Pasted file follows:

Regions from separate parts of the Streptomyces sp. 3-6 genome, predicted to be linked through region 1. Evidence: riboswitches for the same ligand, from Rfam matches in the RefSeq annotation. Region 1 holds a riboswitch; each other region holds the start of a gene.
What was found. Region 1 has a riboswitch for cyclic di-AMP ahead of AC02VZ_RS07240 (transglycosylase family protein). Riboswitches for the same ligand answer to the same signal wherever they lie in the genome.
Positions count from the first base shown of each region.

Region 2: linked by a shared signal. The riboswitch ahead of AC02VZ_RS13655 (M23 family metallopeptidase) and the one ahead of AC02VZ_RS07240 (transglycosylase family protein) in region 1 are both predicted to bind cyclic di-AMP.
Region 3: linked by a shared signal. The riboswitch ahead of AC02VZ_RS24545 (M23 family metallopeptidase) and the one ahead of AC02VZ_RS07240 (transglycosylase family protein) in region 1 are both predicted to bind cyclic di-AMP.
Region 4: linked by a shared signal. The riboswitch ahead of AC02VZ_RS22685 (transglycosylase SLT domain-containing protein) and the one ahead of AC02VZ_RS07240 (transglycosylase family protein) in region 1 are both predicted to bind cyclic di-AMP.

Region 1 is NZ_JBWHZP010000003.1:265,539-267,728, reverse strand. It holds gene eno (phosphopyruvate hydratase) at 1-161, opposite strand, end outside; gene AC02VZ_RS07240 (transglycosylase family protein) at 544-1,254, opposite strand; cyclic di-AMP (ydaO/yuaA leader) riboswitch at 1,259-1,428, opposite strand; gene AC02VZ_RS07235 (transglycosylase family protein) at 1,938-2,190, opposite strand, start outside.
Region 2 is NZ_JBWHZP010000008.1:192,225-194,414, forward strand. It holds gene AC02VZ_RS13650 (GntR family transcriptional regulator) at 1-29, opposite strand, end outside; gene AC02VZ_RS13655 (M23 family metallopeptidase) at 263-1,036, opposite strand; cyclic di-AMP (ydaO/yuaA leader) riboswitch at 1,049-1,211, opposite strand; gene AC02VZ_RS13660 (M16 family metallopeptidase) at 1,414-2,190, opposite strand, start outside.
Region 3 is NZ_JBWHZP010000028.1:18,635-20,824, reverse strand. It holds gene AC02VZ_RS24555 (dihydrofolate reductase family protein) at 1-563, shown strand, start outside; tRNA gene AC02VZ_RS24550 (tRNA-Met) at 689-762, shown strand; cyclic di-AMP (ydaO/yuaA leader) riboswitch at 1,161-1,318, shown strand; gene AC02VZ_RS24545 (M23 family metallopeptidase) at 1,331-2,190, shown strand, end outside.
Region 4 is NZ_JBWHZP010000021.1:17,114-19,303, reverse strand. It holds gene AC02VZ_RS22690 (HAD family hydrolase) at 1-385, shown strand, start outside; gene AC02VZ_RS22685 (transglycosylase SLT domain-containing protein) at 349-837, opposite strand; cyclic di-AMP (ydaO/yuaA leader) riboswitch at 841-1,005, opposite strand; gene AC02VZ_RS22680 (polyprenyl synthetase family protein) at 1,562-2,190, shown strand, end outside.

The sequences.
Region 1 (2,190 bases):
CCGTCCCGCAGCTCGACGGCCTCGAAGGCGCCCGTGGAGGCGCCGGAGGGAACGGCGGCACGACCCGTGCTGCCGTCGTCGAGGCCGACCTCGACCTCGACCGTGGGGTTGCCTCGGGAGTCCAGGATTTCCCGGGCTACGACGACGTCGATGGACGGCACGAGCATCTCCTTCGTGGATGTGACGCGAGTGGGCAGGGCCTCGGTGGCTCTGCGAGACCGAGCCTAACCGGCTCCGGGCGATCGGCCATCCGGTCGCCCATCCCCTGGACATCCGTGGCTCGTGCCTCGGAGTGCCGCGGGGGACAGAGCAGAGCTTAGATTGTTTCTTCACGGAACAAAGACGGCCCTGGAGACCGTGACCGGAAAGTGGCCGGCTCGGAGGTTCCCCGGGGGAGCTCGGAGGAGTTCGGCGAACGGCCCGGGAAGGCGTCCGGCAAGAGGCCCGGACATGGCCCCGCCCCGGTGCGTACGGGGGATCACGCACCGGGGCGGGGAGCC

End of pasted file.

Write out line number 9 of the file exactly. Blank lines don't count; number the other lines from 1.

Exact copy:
Region 3 is NZ_JBWHZP010000028.1:18,635-20,824, reverse strand. It holds gene AC02VZ_RS24555 (dihydrofolate reductase family protein) at 1-563, shown strand, start outside; tRNA gene AC02VZ_RS24550 (tRNA-Met) at 689-762, shown strand; cyclic di-AMP (ydaO/yuaA leader) riboswitch at 1,161-1,318, shown strand; gene AC02VZ_RS24545 (M23 family metallopeptidase) at 1,331-2,190, shown strand, end outside.